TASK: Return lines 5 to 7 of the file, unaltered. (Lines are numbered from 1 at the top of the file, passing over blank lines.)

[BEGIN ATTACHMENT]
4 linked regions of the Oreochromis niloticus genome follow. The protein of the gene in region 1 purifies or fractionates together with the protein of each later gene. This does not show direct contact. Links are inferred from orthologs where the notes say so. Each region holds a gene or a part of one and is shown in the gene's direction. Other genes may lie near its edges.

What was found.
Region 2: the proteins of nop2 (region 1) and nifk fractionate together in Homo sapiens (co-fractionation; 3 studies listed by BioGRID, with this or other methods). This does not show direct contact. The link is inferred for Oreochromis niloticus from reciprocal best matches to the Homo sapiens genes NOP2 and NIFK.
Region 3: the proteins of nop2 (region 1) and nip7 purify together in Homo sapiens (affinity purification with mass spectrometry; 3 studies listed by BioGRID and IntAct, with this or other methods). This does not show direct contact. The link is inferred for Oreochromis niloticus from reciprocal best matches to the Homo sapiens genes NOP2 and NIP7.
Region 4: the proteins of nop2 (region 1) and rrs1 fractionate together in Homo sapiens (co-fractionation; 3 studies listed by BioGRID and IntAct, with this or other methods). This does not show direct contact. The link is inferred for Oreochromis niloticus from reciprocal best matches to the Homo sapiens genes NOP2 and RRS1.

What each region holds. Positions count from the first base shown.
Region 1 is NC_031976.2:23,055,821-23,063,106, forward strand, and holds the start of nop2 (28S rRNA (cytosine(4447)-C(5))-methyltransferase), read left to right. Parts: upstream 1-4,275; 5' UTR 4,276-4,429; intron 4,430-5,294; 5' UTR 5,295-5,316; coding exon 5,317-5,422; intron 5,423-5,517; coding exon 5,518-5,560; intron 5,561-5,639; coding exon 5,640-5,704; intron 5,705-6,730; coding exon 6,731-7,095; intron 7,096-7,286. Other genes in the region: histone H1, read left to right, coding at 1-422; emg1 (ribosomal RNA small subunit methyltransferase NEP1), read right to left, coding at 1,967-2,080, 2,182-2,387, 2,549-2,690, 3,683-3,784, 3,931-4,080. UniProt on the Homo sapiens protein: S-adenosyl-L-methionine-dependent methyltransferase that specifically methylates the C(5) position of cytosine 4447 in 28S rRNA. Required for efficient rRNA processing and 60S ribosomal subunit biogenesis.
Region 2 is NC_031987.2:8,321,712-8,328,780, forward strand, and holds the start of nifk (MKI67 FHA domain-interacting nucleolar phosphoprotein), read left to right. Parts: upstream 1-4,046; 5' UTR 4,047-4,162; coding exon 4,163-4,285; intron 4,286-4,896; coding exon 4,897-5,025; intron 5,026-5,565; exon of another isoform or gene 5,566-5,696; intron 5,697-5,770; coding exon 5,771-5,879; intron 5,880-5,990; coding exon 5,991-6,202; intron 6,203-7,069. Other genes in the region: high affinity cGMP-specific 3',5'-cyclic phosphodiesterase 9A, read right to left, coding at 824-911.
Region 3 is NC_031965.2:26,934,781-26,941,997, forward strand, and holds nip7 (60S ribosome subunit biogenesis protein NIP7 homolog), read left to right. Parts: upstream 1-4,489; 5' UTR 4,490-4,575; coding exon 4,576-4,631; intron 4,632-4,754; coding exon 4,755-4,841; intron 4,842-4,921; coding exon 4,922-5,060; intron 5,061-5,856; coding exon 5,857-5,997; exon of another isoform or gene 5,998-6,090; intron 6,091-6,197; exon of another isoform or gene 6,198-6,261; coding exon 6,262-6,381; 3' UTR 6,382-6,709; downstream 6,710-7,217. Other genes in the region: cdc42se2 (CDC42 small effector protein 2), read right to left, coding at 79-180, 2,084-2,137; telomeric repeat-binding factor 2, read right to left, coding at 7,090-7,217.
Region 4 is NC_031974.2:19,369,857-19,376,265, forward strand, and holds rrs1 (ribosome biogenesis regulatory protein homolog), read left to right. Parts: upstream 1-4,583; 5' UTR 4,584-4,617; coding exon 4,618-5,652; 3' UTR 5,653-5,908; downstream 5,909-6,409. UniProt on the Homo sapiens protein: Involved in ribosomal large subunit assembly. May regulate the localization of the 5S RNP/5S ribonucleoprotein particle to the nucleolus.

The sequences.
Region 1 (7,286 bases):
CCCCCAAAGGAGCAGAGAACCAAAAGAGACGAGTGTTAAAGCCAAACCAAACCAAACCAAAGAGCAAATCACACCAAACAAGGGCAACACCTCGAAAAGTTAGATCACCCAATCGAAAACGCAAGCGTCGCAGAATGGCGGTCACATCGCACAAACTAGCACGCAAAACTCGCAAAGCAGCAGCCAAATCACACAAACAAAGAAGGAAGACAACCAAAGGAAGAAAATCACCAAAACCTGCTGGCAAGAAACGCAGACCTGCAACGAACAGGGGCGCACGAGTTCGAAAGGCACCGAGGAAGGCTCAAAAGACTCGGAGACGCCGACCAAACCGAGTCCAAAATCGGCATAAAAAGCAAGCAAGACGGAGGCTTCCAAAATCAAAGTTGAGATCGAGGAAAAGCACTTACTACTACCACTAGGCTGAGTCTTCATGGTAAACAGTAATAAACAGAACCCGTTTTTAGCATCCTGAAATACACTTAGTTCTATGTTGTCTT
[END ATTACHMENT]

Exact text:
Region 4: the proteins of nop2 (region 1) and rrs1 fractionate together in Homo sapiens (co-fractionation; 3 studies listed by BioGRID and IntAct, with this or other methods). This does not show direct contact. The link is inferred for Oreochromis niloticus from reciprocal best matches to the Homo sapiens genes NOP2 and RRS1.

What each region holds. Positions count from the first base shown.
Region 1 is NC_031976.2:23,055,821-23,063,106, forward strand, and holds the start of nop2 (28S rRNA (cytosine(4447)-C(5))-methyltransferase), read left to right. Parts: upstream 1-4,275; 5' UTR 4,276-4,429; intron 4,430-5,294; 5' UTR 5,295-5,316; coding exon 5,317-5,422; intron 5,423-5,517; coding exon 5,518-5,560; intron 5,561-5,639; coding exon 5,640-5,704; intron 5,705-6,730; coding exon 6,731-7,095; intron 7,096-7,286. Other genes in the region: histone H1, read left to right, coding at 1-422; emg1 (ribosomal RNA small subunit methyltransferase NEP1), read right to left, coding at 1,967-2,080, 2,182-2,387, 2,549-2,690, 3,683-3,784, 3,931-4,080. UniProt on the Homo sapiens protein: S-adenosyl-L-methionine-dependent methyltransferase that specifically methylates the C(5) position of cytosine 4447 in 28S rRNA. Required for efficient rRNA processing and 60S ribosomal subunit biogenesis.